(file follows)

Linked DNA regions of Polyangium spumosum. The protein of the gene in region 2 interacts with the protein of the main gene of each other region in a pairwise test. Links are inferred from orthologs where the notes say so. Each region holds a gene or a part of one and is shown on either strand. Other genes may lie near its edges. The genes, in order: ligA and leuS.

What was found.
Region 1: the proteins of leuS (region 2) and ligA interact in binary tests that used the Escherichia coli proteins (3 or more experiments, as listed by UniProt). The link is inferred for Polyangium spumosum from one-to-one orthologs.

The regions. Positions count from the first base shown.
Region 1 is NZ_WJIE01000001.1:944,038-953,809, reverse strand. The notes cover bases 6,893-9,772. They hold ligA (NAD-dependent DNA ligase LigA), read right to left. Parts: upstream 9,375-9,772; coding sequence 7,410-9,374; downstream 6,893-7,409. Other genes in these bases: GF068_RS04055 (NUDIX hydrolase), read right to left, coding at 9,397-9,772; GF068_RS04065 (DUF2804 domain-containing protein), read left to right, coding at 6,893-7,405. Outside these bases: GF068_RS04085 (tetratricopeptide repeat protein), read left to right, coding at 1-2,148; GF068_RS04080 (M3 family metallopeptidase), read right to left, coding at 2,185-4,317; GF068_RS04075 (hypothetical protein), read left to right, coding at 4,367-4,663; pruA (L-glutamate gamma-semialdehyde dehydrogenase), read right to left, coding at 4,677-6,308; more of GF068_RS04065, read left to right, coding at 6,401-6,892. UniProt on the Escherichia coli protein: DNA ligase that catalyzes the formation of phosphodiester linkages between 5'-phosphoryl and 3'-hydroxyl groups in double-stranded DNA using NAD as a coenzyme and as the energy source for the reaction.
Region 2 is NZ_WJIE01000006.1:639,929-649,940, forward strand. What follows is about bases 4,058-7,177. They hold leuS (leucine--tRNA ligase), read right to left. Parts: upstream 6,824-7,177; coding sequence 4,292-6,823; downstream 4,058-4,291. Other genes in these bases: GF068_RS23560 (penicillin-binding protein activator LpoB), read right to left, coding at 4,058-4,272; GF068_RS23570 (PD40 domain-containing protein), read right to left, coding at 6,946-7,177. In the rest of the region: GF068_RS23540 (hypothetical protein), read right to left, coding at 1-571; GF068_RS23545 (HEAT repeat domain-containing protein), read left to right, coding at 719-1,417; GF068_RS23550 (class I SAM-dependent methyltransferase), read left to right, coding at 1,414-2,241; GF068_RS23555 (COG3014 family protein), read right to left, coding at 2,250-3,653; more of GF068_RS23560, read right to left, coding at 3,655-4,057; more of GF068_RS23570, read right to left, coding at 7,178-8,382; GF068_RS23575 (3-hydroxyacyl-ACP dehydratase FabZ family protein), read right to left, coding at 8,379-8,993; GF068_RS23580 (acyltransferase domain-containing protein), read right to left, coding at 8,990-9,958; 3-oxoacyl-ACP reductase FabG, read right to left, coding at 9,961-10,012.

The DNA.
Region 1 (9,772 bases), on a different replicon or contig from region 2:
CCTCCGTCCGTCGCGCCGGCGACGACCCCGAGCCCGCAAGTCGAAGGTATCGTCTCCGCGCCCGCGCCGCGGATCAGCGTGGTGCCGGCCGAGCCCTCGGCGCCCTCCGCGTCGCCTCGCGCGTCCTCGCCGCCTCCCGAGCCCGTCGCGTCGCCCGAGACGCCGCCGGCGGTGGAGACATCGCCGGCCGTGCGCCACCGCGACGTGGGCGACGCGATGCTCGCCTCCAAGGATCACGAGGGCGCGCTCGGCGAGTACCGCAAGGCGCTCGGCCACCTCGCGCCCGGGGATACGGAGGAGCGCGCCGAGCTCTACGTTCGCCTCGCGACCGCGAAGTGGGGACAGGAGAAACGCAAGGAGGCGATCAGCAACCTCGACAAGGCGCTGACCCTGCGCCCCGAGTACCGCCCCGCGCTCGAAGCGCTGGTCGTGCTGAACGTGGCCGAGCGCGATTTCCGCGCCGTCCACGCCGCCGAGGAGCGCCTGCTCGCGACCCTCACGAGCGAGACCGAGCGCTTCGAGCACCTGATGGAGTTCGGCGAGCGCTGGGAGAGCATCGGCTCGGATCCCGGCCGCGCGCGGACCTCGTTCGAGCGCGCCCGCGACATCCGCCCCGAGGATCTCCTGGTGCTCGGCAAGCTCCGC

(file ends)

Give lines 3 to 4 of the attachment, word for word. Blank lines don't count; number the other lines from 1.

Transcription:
Region 1: the proteins of leuS (region 2) and ligA interact in binary tests that used the Escherichia coli proteins (3 or more experiments, as listed by UniProt). The link is inferred for Polyangium spumosum from one-to-one orthologs.

The regions. Positions count from the first base shown.